Magic Leap Launches New Enterprise-Focused AR Headset

Magic Leap formally released Magic Leap 1, its much-anticipated augmented reality headset. The name was changed from the beta version, Magic Leap One Creator Edition, that has been selling at $2,295. Magic Leap 1, priced at $2,995, is targeting enterprise customers since the price is too high for most consumers. Accordingly, the headset was released with enterprise-oriented apps, including 3D visualization, communication, collaboration, location-based services, learning/assistance and “copresence.”

VentureBeat reports that Magic Leap chief product officer Omar Khan stated that the company’s strategy “for a long time” has been to focus on enterprise customers. “Over the past 16 months, we’ve been working on a hardware, software, and solutions platform necessary to serve the enterprise and business customers in a scalable fashion,” he said. “We tend to be classified as a consumer device because a lot of our enterprise work was behind the scenes and behind the doors of our enterprise customers. The enterprise has absolutely been in our strategy from the beginning.”

According to The Information, the company sold only 6,000 Magic Leap One Creator Edition headsets of its initial target to sell 100,000; Magic Leap countered that this report was “littered with inaccuracies and misleading statements and erroneously portrays Magic Leap’s operations, internal plans, and overall strategy.”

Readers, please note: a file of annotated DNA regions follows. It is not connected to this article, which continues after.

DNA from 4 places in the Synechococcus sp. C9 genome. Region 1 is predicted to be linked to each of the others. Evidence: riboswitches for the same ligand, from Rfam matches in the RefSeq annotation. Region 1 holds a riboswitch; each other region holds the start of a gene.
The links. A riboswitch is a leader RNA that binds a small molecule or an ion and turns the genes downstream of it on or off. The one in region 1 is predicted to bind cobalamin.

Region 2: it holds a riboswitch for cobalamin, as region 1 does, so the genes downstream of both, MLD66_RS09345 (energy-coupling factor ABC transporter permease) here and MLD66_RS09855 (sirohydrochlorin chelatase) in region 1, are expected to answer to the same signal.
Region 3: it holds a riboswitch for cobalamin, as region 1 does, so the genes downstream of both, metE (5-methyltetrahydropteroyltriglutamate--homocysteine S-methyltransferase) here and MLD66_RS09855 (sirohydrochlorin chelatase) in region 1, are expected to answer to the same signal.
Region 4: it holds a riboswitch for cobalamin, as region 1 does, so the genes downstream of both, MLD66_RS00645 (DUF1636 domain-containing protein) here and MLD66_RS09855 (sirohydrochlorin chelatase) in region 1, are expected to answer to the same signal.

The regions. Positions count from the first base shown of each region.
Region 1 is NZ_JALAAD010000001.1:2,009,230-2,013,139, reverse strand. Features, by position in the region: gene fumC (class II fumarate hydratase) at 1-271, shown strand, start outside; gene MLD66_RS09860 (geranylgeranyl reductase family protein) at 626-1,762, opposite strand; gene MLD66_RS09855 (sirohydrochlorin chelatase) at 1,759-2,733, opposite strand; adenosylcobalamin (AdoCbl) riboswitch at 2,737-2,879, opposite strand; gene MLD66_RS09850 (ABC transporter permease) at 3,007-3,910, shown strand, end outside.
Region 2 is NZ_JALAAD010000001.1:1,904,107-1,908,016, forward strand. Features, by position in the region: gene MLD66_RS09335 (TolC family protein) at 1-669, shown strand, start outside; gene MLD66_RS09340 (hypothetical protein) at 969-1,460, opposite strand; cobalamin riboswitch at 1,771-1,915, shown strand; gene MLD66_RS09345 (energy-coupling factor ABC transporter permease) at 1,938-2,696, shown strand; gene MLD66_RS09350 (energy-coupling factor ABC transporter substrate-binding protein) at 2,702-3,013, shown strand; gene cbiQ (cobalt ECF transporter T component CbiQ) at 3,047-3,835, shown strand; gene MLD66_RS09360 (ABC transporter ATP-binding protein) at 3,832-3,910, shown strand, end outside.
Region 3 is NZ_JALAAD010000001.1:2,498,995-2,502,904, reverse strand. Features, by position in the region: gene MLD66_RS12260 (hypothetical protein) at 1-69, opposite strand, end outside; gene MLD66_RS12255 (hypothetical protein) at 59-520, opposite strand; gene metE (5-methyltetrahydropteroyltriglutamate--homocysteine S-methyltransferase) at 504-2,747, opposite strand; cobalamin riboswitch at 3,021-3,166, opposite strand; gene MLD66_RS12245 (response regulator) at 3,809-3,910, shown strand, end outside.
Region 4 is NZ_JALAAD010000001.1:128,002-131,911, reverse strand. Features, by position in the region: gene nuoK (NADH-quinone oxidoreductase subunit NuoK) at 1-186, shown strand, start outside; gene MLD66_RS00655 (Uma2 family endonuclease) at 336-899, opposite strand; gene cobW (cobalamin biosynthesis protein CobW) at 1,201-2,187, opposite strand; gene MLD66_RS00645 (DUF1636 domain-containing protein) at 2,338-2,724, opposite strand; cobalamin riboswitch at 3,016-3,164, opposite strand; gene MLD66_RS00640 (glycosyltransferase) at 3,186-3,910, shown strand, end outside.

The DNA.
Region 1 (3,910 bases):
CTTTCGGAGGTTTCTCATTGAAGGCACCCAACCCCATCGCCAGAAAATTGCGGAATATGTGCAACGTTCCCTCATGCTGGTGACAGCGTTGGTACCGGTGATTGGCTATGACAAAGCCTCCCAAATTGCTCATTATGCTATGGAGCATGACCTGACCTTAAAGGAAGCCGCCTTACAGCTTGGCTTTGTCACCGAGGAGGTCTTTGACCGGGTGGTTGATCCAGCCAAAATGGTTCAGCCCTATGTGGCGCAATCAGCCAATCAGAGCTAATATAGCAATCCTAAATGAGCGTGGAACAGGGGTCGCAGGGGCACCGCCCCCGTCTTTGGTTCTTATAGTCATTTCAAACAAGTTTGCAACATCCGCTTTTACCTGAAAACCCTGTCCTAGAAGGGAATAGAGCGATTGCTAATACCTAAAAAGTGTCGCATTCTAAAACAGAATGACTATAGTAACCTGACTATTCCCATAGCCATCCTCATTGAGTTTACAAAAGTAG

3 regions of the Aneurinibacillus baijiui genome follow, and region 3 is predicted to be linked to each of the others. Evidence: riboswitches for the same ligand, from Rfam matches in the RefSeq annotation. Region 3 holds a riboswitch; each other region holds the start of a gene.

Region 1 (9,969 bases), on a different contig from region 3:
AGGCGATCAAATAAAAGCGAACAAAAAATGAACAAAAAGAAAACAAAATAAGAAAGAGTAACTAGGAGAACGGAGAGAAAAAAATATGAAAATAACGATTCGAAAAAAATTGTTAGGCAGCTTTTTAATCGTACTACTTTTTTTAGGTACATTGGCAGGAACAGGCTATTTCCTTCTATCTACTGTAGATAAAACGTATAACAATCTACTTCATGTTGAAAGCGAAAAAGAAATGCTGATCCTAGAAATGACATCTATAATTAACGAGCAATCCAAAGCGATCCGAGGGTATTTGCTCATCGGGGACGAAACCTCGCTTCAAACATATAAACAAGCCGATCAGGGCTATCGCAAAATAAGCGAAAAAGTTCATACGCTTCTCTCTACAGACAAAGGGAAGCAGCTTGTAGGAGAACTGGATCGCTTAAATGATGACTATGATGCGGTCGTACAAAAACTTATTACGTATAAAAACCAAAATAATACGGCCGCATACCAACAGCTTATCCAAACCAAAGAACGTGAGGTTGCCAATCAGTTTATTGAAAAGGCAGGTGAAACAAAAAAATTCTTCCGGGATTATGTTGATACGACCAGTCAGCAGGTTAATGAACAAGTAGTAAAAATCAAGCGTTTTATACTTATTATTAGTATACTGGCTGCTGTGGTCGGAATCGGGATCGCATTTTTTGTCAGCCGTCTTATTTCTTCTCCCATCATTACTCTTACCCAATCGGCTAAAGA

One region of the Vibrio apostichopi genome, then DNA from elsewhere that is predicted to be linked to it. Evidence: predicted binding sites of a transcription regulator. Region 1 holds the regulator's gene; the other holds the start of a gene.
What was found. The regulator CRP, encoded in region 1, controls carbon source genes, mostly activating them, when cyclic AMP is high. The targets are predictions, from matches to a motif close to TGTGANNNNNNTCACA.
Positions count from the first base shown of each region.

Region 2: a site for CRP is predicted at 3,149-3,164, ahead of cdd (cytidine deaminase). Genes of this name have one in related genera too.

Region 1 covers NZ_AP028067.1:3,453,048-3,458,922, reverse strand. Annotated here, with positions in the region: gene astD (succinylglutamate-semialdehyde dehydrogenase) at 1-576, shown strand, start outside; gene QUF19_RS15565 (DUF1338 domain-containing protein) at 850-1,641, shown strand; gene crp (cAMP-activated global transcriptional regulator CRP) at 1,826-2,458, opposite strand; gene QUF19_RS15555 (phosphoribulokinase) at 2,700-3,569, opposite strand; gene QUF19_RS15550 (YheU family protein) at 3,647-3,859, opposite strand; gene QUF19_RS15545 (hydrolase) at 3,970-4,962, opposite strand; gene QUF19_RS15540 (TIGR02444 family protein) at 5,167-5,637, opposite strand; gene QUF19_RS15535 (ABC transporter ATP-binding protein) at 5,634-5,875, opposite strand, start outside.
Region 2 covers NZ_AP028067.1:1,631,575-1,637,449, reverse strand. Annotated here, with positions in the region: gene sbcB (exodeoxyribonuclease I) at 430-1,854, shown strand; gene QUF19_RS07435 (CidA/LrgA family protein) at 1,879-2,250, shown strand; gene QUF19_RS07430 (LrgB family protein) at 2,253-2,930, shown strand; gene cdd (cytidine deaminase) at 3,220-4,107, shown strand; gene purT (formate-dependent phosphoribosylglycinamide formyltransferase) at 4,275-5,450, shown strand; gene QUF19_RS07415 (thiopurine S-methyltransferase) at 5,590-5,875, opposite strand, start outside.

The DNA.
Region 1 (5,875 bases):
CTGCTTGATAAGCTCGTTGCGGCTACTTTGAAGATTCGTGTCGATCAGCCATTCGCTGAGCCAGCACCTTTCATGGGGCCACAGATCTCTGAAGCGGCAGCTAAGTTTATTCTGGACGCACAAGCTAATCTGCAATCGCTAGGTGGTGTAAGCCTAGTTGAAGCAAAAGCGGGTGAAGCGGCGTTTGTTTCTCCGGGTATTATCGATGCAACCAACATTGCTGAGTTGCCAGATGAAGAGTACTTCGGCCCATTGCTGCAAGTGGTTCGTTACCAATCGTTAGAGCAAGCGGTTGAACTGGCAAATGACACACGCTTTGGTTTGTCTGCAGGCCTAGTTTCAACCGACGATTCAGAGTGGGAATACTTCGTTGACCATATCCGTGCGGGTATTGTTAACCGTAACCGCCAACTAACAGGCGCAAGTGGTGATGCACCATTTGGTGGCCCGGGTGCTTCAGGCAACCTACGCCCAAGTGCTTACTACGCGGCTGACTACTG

Also reported was that, due to poor sales, Magic Leap has had to cut costs and lay off workers. Chief financial officer Scott Henry and senior vice president, creative strategy John Gaeta are two high-profile executives who left the company. VB reports that, “Magic Leap reportedly signed over its patents to JPMorgan Chase,” opining that the focus on enterprise could be chief executive Rony Abovitz’s “Hail Mary” play. Since 2010, Magic Leap has raised “an estimated $2.6 billion.”

The new Magic Leap Enterprise Suite is available online and includes “everything a business needs to efficiently roll out spatial computing to employees and enable them to log into their device using their enterprise credentials, manage the device and data, and deploy enterprise or custom-built applications.” In the offing, Magic Leap plans to begin beta-tests for Jump by Magic Leap, “a platform for communication, collaboration, and copresence that will allow people who are either physically present or digitally co-present to collaborate.”

Global French banking group BNP Paribas is an early Magic Leap enterprise customer; in 2020, JetBlue Vacations plans to “pilot an immersive experience for customers to visit and explore one of their premier international hotel destinations using Magic Leap 1.”

The Verge reports that there is “no significant change” in the headset from the beta version, which is likely why Magic Leap does not call it a “next generation” device. The company also stated it plans to release Magic Leap 2 in 2021. In addition to being available online, Magic Leap 1 will be available through AT&T.  Khan also noted that Magic Leap is not “abandoning plans for consumers,” but that this market is still small.